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Andrew Reeves: Five lessons about privilege in internal investigations

The English Court of Appeal’s decision in SFO v. ENRC has reset the boundaries of litigation privilege in investigations under English law.

Here’s a summary of the decision and some key practical takeaways. 

Litigation privilege. Under English law, documents are protected by litigation privilege where adversarial litigation is reasonably in contemplation and the documents in question are created for the dominant purpose of use in that litigation.

The appeal sought to overturn the lower court’s decision that various communications connected with an internal investigation (including notes of interviews and forensic accounting materials) were not protected by litigation privilege because: (i) a Serious Fraud Office investigation was not sufficiently adversarial, (ii) litigation was not in contemplation, and (iii) that in any case the documents were not created for the dominant purpose of use in the litigation. 

The Court of Appeal reversed the lower court’s decision, holding that litigation was in reasonable contemplation from the outset of the internal investigation and that the materials in question were created for the dominant purpose of resisting or avoiding contemplated criminal proceedings, and so privileged.

The Court of Appeal held that:

  • The Judge in the lower court had been wrong “to suggest a general principle that litigation privilege cannot attach until either a defendant knows the full details of what is likely to be unearthed or a decision to prosecute has been taken.” 
  • Not every SFO manifestation of concern would constitute adversarial litigation, but when the SFO specifically makes clear to a company the prospect of criminal prosecution, and legal advisers are engaged to deal with that situation, there are clear grounds for contending that prosecution is in reasonable contemplation. 
  • “Where there is a clear threat of a criminal investigation, even at one remove from the specific risks posed by the SFO should it start an investigation, the reason for the investigation of…allegations must be brought into the zone where the dominant purpose may be to prevent or deal with litigation.”

Legal advice privilege. The appellant also claimed that certain of the documents were covered by legal advice privilege. The Court of Appeal declined to interfere with the narrow definition of client under English law (i.e. that only communications between lawyers and those individuals at the corporate client authorized to seek and receive legal advice on behalf of the corporate would be protected by legal advice privilege), holding that it is properly a matter for the UK Supreme Court. 

Key takeaways

1. Companies faced with allegations of wrongdoing can conduct investigations with greater confidence that documents relating to the investigation will be protected by litigation privilege under English law. The Court of Appeal stressed that it is in the public interest for companies to be able to investigate allegations prior to reporting to a prosecutor without losing the benefit of legal professional privilege (they otherwise might be minded not to investigate at all).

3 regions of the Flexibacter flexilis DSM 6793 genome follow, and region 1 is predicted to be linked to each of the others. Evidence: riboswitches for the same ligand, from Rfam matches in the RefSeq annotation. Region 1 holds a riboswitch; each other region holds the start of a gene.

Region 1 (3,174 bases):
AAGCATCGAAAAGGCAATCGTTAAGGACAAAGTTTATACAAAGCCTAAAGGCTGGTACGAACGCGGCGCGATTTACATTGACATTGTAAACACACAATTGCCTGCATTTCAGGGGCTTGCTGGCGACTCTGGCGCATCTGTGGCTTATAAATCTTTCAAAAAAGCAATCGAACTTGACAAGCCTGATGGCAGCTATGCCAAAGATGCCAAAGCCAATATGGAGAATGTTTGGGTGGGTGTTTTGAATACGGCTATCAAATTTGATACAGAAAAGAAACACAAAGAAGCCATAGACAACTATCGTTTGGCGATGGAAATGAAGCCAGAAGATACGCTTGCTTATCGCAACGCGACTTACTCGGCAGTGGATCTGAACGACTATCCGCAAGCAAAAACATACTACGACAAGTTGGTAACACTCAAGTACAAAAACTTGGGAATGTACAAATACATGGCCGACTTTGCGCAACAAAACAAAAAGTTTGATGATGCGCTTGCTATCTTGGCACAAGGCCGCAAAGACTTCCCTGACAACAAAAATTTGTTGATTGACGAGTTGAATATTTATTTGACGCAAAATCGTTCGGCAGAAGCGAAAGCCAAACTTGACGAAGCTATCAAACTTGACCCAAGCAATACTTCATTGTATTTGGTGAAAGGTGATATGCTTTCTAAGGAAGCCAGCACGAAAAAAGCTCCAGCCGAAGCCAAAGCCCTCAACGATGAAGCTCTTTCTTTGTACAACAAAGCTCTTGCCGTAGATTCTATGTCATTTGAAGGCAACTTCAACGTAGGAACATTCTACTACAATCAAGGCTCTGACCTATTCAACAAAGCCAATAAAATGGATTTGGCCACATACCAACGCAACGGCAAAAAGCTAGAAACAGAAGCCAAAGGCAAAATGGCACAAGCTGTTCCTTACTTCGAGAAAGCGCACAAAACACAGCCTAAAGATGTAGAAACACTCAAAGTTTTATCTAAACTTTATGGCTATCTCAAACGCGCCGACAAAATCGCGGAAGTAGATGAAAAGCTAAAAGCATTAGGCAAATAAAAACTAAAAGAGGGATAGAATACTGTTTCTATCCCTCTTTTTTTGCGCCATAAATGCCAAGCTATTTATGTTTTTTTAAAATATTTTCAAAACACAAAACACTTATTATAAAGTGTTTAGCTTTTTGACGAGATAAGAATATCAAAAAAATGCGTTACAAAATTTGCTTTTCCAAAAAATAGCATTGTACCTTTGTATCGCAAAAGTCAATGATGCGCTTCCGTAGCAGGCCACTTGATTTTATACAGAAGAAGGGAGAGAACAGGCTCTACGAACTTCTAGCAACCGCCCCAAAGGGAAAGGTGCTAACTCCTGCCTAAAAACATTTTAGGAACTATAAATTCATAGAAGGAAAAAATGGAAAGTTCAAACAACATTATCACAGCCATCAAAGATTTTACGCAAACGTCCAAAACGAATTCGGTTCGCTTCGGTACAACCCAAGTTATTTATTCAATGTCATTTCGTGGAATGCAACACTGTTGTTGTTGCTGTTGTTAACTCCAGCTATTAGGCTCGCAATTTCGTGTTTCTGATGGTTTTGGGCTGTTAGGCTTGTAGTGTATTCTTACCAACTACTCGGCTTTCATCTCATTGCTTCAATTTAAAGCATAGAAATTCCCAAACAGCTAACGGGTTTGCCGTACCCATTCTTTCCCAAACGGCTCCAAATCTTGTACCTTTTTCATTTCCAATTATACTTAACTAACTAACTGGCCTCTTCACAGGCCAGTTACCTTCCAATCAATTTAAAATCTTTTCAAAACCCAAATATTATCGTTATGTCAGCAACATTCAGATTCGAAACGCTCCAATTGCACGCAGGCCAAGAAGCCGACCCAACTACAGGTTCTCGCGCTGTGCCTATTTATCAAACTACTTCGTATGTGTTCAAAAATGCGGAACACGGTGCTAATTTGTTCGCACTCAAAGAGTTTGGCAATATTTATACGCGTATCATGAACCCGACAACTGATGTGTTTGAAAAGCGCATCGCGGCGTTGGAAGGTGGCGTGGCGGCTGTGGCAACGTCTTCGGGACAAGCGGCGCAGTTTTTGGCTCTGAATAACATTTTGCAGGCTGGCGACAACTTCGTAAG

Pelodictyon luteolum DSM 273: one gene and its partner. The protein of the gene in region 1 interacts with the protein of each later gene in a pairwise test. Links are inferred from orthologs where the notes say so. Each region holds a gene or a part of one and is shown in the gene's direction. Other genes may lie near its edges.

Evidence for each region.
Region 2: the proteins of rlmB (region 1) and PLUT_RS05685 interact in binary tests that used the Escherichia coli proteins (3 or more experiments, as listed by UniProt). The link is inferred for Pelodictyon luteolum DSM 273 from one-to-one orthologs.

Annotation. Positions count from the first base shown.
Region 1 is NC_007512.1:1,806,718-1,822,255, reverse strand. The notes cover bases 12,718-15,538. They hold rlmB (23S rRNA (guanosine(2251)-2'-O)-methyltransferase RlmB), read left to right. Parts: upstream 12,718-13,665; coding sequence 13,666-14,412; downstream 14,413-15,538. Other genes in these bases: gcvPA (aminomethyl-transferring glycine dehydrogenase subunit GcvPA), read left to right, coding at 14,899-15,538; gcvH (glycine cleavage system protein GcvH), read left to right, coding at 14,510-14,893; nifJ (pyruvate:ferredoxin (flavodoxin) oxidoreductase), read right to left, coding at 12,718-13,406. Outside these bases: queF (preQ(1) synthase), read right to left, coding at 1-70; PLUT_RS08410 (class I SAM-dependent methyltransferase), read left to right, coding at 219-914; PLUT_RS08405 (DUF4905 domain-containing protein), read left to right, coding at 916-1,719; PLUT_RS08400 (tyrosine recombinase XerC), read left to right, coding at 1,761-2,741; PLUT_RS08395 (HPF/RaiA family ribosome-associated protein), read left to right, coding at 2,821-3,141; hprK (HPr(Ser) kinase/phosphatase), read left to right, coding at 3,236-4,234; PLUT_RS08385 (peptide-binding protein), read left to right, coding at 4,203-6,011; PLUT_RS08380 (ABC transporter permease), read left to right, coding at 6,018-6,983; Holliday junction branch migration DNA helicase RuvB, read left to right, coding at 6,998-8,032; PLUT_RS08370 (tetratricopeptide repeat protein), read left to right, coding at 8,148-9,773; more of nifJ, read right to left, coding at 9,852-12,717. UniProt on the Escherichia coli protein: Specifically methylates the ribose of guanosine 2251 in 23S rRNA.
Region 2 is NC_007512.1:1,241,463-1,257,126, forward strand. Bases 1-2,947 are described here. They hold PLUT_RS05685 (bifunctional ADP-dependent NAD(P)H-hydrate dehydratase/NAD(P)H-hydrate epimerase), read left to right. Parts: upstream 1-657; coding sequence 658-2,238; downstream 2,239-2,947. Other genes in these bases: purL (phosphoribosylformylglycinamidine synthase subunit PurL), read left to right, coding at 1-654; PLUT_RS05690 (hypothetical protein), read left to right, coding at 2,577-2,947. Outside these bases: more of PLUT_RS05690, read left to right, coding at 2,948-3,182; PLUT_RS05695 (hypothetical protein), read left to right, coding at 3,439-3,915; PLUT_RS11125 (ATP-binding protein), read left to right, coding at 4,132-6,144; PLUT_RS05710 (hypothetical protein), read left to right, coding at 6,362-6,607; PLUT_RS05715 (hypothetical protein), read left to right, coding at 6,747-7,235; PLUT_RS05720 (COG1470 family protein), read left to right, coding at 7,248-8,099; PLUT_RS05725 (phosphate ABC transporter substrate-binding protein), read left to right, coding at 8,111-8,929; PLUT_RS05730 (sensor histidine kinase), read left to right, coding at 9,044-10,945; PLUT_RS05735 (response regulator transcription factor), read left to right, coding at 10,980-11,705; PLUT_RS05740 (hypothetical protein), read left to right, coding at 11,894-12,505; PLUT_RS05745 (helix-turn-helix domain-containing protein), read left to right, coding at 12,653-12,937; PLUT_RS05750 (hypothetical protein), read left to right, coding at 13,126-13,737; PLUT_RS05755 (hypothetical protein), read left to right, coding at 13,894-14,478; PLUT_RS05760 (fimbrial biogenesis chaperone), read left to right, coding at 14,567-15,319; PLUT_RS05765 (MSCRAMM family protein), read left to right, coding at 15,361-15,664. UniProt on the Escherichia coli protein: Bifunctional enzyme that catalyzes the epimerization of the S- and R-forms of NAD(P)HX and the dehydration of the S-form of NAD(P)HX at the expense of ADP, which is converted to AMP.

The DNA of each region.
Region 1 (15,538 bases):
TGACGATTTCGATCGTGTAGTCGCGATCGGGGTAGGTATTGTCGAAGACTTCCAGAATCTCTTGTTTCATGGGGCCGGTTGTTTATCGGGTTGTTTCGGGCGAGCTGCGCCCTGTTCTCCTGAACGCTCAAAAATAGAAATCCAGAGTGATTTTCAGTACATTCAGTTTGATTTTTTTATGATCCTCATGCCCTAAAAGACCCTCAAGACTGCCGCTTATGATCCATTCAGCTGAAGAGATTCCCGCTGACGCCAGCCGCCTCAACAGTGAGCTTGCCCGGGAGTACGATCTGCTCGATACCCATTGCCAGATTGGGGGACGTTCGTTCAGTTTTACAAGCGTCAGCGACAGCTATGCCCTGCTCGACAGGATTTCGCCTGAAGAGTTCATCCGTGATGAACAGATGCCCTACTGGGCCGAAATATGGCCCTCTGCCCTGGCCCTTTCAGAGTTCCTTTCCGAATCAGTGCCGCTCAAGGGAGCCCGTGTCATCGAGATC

2. The decision does not mean there is blanket protection for internal investigations under English law: the party asserting litigation privilege will still have to show that the dominant purpose of the communication in question related to adversarial litigation that is in progress or reasonably in contemplation.

3. Documenting the purpose and scope of an internal investigation and the justification for documents being covered by privilege is vitally important at the outset of and throughout an investigation. When assessing whether or not privilege applies, the court will consider carefully the nature, quality and content of the evidence supporting the claim for privilege.

4. The narrow definition of “client” for the purposes of legal advice privilege under English law still stands (although the Court made clear that it views this narrow definition as unworkable). Notes of interviews with witnesses who do not constitute “the client” will therefore only be privileged where litigation privilege applies.

5. Lawyers’ working papers will only be covered by legal advice privilege to the extent that they betray the tenor of legal advice. As a result, notes taken by lawyers of investigation interviews will not automatically be privileged by virtue of the fact the notes were taken by a lawyer.

For a more detailed summary, please see our firm’s briefing here.


Andrew Reeves, pictured above, is a Senior Associate based in Norton Rose Fulbright’s London office. He represents corporates, financial institutions and ‎senior executives in relation to a range of major regulatory and criminal investigations, including those brought by the UK Serious Fraud Office, Financial Conduct Authority, and Information Commissioner’s Office, as well as U.S. and various local regulators and prosecutors. He can be contacted here

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